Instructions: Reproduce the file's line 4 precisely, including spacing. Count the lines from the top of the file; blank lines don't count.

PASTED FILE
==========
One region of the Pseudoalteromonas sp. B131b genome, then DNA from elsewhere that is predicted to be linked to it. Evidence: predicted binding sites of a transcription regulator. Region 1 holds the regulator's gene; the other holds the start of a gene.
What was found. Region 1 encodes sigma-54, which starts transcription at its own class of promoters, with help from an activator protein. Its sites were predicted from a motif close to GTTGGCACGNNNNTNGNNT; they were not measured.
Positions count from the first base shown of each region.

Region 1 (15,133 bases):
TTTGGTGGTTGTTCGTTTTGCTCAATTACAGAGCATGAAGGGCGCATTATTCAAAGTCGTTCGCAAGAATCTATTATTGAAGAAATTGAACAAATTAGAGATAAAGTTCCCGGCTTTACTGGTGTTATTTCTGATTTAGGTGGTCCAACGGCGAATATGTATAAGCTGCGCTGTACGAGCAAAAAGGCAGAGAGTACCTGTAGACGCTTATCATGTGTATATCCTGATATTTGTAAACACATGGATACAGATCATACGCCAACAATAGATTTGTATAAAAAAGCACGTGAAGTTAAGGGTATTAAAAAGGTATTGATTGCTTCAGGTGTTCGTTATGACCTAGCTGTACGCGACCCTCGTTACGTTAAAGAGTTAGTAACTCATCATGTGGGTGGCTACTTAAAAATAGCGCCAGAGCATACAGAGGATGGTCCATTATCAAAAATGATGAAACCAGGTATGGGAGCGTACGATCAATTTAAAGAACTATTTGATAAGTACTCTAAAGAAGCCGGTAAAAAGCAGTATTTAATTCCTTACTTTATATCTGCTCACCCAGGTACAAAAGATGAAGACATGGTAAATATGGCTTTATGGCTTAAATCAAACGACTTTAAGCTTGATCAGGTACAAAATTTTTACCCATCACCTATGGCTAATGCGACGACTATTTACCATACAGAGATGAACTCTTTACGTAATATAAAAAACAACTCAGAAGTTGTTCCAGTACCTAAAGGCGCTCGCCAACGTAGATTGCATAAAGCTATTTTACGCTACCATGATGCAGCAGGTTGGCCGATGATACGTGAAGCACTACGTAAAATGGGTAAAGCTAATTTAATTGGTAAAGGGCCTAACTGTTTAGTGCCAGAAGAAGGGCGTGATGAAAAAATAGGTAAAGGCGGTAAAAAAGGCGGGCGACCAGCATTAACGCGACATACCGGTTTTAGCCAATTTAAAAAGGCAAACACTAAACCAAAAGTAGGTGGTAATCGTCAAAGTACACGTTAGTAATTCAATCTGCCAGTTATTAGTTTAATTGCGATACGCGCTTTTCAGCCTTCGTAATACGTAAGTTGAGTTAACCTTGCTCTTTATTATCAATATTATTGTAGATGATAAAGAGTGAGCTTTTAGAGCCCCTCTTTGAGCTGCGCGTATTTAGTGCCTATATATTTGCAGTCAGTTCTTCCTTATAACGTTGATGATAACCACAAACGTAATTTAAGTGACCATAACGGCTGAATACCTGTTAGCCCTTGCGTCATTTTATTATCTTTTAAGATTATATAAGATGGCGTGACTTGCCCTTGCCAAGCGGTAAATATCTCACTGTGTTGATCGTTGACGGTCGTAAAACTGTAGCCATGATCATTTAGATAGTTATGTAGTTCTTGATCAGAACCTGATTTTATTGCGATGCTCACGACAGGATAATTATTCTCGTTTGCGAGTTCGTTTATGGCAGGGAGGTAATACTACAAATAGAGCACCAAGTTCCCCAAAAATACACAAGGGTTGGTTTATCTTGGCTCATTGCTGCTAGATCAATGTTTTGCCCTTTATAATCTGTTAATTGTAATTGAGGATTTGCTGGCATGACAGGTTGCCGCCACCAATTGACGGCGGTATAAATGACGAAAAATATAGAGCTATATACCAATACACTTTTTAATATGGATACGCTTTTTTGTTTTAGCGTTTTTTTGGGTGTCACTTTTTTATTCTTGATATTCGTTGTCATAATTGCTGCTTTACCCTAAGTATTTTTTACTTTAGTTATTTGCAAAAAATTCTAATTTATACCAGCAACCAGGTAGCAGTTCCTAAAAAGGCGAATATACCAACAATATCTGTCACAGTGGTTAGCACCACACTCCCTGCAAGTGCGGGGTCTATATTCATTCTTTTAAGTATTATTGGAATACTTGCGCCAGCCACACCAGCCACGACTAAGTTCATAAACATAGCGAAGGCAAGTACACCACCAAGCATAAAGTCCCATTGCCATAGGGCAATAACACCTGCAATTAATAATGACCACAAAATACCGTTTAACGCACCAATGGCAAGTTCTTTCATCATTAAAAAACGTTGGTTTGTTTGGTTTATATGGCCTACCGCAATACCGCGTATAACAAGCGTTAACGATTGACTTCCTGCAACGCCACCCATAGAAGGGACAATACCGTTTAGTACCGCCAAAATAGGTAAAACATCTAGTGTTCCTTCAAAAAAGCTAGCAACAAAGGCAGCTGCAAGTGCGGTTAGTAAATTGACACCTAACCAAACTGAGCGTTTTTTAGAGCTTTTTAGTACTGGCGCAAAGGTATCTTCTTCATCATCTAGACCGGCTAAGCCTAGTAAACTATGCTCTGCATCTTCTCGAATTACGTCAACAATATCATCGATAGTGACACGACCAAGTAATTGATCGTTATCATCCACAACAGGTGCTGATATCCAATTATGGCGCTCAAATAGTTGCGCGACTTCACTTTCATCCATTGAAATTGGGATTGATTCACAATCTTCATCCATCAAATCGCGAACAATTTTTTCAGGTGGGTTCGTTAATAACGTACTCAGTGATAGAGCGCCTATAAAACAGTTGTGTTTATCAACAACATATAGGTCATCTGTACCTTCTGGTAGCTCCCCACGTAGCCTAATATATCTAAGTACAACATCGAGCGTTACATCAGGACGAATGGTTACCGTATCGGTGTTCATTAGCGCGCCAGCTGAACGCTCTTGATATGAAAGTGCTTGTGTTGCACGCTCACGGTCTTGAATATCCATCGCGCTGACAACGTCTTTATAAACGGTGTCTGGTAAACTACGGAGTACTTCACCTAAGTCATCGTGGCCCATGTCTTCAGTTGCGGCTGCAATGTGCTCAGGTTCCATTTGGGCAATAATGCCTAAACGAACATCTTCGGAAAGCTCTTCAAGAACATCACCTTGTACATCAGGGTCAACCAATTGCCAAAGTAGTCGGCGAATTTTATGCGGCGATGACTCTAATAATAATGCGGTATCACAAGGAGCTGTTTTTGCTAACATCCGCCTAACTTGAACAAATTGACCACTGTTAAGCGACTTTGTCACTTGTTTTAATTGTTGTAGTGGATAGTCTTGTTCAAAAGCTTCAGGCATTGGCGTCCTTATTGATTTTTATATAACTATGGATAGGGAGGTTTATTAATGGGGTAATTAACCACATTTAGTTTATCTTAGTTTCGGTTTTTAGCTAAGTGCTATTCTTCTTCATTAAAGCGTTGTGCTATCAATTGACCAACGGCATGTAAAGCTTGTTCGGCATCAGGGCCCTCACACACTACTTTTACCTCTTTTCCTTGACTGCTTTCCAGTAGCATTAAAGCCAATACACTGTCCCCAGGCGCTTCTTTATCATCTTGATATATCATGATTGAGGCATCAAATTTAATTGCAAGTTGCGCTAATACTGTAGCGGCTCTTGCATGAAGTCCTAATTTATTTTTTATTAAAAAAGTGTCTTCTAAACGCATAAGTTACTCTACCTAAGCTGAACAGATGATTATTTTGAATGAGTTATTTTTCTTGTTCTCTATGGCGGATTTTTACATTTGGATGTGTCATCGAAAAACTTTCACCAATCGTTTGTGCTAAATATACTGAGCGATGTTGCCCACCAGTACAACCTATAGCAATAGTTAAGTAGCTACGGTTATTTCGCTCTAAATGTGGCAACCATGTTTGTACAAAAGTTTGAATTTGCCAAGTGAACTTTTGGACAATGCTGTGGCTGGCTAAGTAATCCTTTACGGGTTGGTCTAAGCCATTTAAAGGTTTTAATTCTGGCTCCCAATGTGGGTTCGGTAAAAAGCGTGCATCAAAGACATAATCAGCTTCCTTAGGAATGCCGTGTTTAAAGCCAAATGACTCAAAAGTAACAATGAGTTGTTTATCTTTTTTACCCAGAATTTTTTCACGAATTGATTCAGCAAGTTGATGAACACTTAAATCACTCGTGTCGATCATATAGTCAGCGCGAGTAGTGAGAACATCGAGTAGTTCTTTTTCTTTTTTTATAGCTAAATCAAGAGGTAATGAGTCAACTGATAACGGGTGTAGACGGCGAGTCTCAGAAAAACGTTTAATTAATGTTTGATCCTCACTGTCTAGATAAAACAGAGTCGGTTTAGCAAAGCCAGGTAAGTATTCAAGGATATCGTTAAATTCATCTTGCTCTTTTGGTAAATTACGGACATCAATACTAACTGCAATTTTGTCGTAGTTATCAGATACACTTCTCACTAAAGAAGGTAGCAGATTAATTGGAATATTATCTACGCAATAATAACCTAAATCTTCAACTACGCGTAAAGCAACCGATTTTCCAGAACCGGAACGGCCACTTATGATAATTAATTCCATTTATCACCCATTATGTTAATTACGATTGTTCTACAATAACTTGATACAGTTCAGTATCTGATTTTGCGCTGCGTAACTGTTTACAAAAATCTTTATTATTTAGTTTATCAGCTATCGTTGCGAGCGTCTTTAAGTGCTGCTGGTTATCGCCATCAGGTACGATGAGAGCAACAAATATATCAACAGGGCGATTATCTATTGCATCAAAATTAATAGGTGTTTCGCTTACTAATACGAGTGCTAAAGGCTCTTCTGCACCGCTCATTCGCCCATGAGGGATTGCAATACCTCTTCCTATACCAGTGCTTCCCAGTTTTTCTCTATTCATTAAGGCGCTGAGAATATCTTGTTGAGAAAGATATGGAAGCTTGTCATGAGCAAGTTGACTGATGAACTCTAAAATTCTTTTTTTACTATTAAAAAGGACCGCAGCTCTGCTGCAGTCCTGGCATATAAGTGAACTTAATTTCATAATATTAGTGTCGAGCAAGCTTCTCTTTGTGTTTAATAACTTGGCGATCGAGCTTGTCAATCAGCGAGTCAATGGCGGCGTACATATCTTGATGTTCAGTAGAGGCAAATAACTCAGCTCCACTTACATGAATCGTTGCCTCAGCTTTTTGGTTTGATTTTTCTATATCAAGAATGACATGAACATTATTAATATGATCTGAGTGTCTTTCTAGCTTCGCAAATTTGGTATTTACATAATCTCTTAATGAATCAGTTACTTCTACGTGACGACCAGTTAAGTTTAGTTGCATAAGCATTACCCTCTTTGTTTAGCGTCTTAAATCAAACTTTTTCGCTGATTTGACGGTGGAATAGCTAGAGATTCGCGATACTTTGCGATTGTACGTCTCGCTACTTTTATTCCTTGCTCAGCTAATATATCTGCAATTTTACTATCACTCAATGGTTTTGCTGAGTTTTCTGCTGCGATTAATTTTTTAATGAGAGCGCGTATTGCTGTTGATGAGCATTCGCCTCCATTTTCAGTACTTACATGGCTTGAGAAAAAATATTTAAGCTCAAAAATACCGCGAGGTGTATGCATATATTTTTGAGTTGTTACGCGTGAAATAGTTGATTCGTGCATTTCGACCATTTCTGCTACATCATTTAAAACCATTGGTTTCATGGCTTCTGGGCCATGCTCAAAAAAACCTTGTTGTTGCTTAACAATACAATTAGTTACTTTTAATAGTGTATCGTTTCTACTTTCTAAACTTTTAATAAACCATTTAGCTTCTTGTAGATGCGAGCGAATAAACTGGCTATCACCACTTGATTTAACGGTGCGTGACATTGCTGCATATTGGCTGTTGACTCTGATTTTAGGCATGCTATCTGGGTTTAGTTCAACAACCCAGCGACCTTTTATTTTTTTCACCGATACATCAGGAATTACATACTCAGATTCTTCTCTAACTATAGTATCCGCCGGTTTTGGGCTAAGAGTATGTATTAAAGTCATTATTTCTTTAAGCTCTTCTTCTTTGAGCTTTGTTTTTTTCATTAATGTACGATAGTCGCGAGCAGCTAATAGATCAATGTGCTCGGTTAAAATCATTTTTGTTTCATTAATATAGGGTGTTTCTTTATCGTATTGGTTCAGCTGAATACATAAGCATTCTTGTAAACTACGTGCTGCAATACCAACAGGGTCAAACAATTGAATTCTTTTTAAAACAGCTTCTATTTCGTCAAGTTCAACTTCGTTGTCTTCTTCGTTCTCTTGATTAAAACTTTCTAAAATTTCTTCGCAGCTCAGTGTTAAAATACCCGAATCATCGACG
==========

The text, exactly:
Region 1 (15,133 bases):